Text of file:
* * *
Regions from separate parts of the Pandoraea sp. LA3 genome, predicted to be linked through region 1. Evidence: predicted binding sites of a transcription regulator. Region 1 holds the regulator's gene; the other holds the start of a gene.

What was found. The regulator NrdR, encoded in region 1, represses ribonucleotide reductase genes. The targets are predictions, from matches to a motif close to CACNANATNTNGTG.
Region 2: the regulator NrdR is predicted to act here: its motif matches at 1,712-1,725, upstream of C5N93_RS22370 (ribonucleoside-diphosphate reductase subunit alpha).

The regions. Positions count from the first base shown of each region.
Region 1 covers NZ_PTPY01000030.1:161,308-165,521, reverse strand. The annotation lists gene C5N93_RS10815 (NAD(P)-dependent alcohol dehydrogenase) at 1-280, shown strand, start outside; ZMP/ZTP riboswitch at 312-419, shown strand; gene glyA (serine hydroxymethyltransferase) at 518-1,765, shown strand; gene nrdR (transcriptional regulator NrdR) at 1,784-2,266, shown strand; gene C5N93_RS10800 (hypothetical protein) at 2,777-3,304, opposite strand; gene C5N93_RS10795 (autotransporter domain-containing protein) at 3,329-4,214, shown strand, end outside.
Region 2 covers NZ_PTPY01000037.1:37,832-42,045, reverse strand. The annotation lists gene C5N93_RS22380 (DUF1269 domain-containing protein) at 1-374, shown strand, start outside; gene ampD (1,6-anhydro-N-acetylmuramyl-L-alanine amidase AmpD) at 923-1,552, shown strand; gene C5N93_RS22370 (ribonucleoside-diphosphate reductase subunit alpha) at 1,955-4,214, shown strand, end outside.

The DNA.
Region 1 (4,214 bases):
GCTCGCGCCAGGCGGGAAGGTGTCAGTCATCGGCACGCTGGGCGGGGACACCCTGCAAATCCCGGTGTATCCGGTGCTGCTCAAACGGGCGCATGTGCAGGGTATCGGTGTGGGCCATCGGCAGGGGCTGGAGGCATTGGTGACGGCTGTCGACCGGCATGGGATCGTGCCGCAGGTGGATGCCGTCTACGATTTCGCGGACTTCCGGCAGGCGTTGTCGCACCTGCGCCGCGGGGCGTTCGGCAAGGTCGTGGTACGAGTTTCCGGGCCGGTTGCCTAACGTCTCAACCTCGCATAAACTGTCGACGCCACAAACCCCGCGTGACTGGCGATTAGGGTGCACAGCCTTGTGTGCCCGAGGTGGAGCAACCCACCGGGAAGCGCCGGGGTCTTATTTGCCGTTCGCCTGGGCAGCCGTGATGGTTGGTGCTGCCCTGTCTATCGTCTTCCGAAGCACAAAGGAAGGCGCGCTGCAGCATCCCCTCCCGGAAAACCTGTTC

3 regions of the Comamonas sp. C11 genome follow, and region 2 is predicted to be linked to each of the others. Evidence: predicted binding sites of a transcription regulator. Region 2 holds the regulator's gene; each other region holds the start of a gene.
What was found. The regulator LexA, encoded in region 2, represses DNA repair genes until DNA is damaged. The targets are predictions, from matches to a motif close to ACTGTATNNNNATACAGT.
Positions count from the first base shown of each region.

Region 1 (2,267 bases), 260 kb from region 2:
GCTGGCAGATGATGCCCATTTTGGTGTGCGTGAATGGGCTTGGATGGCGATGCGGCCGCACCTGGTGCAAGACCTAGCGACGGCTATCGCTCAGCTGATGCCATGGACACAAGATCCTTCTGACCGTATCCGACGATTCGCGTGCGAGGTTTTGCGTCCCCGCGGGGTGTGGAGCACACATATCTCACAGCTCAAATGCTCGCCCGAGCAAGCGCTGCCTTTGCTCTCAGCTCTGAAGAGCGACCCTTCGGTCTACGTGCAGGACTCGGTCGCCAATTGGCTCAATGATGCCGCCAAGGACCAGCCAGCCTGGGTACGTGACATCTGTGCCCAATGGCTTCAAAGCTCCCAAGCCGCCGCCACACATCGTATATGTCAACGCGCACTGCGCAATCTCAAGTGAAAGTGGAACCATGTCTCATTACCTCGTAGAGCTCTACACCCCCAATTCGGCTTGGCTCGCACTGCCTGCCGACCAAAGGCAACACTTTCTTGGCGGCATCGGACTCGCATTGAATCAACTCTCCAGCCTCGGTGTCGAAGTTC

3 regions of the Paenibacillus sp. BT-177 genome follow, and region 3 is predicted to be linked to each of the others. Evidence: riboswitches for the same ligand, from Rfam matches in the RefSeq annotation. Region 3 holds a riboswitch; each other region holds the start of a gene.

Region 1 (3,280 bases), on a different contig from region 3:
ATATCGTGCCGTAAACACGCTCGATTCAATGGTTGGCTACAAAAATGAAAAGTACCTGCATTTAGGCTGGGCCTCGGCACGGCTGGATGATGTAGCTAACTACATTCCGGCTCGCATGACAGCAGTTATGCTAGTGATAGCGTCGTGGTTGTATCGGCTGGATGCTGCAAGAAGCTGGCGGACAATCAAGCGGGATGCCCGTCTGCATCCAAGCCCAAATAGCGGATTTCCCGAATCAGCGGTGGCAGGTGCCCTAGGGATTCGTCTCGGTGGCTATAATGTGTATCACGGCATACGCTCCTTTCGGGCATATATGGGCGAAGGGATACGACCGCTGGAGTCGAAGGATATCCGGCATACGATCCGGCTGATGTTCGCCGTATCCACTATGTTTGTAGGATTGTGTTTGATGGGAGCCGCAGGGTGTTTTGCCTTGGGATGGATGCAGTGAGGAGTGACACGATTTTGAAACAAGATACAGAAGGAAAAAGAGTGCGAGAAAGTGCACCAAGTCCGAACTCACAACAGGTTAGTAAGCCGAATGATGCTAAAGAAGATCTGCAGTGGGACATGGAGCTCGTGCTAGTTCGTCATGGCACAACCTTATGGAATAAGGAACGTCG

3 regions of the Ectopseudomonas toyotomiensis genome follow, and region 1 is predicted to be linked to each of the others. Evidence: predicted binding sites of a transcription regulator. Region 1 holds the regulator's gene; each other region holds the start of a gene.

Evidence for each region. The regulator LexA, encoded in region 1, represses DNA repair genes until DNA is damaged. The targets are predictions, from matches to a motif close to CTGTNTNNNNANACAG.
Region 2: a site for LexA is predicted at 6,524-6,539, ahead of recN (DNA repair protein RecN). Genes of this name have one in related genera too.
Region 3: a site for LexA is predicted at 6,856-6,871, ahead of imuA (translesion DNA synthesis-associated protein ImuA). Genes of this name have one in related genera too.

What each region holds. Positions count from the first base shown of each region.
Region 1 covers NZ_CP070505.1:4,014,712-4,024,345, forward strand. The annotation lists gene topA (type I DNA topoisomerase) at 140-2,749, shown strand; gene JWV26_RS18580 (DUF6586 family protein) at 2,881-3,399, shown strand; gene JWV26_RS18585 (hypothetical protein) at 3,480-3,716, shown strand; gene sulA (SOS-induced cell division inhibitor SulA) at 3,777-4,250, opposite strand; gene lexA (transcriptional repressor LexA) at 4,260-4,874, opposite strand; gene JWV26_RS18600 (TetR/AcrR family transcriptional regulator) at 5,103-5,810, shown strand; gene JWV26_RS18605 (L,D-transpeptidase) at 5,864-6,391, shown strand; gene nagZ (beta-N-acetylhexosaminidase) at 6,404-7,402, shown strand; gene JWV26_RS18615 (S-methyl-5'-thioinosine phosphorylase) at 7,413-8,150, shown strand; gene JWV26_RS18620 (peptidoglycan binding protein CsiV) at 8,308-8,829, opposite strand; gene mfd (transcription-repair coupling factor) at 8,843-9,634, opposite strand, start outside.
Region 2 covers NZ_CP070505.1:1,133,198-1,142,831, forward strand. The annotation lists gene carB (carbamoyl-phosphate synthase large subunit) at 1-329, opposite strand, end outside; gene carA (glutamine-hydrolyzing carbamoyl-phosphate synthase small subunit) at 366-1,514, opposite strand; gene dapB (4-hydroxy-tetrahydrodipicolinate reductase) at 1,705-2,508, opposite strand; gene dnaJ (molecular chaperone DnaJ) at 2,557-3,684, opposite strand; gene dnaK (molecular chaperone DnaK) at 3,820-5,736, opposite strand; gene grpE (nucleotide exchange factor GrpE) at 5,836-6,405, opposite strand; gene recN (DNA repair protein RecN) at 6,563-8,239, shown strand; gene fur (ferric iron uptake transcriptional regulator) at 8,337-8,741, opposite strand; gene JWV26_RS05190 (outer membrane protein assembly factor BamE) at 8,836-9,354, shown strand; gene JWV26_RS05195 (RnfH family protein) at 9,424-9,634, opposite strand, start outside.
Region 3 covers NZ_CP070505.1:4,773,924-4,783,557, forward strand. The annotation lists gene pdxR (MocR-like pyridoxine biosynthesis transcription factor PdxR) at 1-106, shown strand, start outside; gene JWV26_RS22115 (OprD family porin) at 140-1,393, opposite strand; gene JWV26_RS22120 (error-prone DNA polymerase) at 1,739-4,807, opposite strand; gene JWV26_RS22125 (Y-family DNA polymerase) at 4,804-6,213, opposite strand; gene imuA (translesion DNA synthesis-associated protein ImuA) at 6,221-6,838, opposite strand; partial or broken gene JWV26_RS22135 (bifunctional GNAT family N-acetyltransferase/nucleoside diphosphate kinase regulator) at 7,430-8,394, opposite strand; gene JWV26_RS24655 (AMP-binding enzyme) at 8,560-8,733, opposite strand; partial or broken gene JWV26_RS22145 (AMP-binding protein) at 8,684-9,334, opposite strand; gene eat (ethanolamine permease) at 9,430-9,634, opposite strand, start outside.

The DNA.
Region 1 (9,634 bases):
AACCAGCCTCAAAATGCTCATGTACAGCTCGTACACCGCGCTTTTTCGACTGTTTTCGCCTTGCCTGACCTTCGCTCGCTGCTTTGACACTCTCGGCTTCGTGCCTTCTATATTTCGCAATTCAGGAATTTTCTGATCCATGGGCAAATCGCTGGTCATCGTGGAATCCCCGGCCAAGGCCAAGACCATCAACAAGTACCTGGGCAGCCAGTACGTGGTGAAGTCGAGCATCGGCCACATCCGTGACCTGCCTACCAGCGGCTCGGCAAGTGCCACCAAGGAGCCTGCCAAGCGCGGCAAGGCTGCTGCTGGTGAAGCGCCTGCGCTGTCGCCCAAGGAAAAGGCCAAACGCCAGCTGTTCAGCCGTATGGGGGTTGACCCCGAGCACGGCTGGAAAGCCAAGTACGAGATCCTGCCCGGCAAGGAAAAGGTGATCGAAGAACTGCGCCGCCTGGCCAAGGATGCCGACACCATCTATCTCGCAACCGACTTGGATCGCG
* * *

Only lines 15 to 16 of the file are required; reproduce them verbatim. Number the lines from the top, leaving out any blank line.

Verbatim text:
3 regions of the Paenibacillus sp. BT-177 genome follow, and region 3 is predicted to be linked to each of the others. Evidence: riboswitches for the same ligand, from Rfam matches in the RefSeq annotation. Region 3 holds a riboswitch; each other region holds the start of a gene.

Region 1 (3,280 bases), on a different contig from region 3: